Say you want to start doing a morning routine to kickstart your day. If you do it once a week, chances are, you’ll forget the steps by week two. Instead, doing it every other day or every workday will give you a steadier result.
A few tips that can help with consistency:
- Write down what your routine consists of;
- Make sure it’s sustainable (e.g., light exercises instead of a 5-mile run); and
- Add the routine to your calendar as a recurring reminder.
2. Practicing Time Awareness
A desired and achievable deadline may be two very different figures. Whether it’s you, a boss, or a client who wants something done in a constricted time frame, constantly running out of time is discouraging and stressful.
It’s a good idea to allocate more time to tasks than you think they will take and complete them quicker, exceeding expectations. But don’t count on this strategy forever because people start looking forward to receiving results sooner.
A few tips for improving time awareness:
- Use a timer to calculate how much time you need for different types of tasks;
- Keep note of distractions that made you forget about the timer; and
- Try the Pomodoro method — splitting work into 25-minute work and 5-minute break increments with a longer break after four pomodoros.
3. Creating Personal Boundaries
If work finishes at five, it finishes at five. This means that you have dedicated 6–8 hours of your day to work and what comes after that shouldn’t be haunted by thoughts of incoming emails and new tasks.
There’s a condition though. If you decide to work for eight hours, you don’t stretch it to 10 just to get more done.
A few tips to keep work time separate from the rest:
- Separate your workplace from drinks, meals, and leisure, especially if you work from home;
- If you only use your computer for work, power it off and forget it exists till the next workday; and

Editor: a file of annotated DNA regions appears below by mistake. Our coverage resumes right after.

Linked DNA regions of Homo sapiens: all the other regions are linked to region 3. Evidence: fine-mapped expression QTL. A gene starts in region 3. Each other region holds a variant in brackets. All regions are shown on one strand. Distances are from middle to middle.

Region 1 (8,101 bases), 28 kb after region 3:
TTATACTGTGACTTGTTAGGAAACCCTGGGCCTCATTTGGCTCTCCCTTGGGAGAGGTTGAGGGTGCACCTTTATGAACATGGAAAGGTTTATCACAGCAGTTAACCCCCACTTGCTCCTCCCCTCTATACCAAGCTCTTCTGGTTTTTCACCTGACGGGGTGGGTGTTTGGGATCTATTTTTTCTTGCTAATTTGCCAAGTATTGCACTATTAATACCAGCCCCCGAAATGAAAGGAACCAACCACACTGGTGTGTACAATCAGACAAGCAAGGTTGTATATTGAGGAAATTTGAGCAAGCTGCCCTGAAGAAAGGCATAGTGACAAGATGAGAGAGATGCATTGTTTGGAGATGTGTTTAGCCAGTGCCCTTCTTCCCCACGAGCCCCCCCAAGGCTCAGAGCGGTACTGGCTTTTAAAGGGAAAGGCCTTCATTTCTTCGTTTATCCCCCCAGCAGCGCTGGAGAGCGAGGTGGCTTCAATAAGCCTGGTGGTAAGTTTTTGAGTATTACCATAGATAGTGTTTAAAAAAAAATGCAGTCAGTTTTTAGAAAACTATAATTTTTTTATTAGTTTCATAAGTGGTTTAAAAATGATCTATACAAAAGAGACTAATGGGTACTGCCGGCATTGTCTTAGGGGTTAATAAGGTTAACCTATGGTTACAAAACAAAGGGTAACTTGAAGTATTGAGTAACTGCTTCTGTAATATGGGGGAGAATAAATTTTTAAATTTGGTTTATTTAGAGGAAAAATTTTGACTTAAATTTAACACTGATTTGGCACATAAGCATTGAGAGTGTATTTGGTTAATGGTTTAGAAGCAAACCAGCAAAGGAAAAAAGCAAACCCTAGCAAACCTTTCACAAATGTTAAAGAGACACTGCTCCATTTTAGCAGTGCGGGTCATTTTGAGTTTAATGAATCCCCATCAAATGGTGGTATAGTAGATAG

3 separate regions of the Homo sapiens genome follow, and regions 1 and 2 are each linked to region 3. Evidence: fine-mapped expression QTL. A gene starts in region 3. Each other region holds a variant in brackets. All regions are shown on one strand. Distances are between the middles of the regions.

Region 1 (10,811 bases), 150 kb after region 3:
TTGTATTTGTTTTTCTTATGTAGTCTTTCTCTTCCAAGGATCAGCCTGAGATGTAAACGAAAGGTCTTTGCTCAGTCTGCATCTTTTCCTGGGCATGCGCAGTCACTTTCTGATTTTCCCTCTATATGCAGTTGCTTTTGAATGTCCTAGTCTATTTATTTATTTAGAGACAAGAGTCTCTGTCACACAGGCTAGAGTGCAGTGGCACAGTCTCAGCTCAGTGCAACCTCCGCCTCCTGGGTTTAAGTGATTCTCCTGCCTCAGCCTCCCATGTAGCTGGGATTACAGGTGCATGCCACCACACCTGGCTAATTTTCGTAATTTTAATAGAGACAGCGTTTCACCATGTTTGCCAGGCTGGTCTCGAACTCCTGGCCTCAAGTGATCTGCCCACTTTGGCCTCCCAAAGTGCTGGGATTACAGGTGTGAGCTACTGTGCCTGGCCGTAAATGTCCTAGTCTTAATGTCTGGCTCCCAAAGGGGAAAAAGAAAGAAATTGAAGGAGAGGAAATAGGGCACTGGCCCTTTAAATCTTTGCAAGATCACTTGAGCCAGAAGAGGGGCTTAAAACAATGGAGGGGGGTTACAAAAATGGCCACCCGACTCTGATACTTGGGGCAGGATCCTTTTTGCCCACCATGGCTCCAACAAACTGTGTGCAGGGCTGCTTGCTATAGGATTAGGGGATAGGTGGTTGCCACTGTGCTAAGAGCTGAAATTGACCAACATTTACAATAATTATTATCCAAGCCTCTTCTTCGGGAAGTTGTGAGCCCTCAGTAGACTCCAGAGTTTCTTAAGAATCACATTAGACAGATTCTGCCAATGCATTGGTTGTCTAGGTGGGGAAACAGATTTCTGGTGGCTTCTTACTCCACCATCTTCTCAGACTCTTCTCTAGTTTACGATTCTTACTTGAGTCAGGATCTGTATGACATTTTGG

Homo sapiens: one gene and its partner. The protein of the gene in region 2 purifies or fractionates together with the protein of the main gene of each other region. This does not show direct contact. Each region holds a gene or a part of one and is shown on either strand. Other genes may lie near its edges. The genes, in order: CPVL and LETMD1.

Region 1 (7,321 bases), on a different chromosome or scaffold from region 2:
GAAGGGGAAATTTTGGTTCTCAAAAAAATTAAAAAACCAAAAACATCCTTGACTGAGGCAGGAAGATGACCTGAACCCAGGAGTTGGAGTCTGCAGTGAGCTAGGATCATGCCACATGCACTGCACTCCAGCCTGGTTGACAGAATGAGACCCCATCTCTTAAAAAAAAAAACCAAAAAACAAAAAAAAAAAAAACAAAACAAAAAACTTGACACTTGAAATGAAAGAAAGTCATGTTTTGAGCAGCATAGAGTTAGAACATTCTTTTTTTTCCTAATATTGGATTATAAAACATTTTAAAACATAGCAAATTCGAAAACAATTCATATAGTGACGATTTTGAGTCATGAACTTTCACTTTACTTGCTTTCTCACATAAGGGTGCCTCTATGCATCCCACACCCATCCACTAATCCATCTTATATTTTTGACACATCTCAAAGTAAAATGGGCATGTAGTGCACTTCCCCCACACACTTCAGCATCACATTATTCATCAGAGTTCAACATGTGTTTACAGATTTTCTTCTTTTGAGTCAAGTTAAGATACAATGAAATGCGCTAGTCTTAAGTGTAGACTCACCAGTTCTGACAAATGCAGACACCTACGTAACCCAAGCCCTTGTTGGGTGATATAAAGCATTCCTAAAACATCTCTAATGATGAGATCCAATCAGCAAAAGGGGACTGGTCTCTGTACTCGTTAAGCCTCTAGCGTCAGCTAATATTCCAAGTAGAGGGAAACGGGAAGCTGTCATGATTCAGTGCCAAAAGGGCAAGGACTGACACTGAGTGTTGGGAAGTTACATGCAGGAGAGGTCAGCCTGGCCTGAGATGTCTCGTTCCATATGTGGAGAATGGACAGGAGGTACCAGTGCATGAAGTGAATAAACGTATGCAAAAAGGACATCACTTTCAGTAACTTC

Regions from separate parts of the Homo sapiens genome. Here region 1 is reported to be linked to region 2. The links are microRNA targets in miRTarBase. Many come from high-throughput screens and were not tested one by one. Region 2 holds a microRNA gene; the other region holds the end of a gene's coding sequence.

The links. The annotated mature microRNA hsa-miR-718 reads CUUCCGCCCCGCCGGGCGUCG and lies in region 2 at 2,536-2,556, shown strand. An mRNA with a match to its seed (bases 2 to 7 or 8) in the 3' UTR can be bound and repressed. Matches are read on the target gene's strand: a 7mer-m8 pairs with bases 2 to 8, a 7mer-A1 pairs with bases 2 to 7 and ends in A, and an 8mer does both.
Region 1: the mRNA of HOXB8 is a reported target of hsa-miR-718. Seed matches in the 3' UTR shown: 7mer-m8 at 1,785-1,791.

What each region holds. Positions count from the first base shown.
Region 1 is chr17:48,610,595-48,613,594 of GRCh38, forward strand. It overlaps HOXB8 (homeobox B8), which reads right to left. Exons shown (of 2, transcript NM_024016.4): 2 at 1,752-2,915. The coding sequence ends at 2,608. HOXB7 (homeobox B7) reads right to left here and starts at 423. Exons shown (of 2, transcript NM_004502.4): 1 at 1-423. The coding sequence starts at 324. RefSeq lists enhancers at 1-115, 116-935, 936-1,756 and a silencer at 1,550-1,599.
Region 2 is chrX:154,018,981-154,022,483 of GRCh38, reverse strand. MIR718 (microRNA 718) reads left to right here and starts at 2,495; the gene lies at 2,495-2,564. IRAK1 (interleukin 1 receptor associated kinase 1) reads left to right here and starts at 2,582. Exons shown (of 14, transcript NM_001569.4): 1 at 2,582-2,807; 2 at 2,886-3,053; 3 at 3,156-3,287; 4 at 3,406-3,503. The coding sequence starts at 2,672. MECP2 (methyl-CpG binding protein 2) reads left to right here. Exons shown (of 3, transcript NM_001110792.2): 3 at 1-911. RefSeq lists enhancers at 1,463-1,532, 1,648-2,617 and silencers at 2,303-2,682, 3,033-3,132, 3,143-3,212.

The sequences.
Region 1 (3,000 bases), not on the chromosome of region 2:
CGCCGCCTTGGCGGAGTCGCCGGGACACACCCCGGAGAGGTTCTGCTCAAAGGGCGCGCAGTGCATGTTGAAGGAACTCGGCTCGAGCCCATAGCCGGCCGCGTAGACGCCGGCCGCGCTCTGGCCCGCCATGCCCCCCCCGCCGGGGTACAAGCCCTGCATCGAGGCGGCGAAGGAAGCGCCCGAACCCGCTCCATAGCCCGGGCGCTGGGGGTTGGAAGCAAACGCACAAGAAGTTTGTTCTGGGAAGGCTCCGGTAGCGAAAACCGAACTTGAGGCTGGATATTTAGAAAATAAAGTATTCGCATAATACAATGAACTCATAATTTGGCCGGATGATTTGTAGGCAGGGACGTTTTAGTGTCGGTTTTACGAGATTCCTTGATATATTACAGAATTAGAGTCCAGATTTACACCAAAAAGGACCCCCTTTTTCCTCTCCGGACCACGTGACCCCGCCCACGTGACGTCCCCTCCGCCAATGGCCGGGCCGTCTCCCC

- If you have a client or colleague in another time zone, use the schedule email option to send messages at an appropriate time.
4. Saying No More Often
FOMO (Fear of Missing Out) is a 21st-century problem that has arisen due to the abundance and accessibility of information. When you’re surrounded by opportunities, it’s hard to say no for fear you might lose out on a great one.
But it’s necessary. For example, there’s a networking event that you don’t really want to attend, though you may meet potential clients. Pushing yourself a bit is okay from time to time; however, if you’re feeling run down, the best choice would be to go home and take a nice relaxing bubble bath.
A few tips to find a yes-and-no balance:
- Learn to separate real opportunities from pure FOMO by weighing out the pros and cons and putting your well-being first.
- If there’s a potentially important event but you have no energy to attend, delegate it to employees or colleagues.
- Try changing your perspective about saying no — it means being thoughtful about the value of things, instead of assuming you’re being lazy or selfish.
5. Enjoying Yourself
Find new hobbies, really enjoy your time with family and friends, and cherish your down time with yourself. If you make time for work and play, both interact for your enjoyment and productivity.
There’s also a practical aspect for having different hobbies — they give you more ideas for conversations because limiting all talk to business can become boring.
Think of it as a bounce rate. If a user is interested in content, he/she will spend more time on your website. If you’re interesting to clients and potential partners, they will spend more time talking to you. It’s more likely you will get a deal this way.
6. Practicing Mindfulness
Too much stress is bad for business because it leads to poor physical and mental health. It’s easy to make mistakes when you’re exhausted and unmotivated.
The practice of mindfulness is being aware of your actions, feelings, body, and the state of your mind. Listening to yourself can help you know your symptoms and prevent burnout.
Work-life balance strategies can be divided into two major parts — preventing burnout and improving time efficiency. One is about keeping your personal matters in check, resting, and enjoying life. The other is about keeping work matters within the boundaries of business hours, which means using this time more efficiently via soft skills and an appropriate toolset.
Mailbird can be a part of this toolset because it has time-saving features for email, calendar, and contact management. It also integrates with many popular business apps. And you can try all this for free and discover how useful it is when it comes to establishing a healthy work-life balance.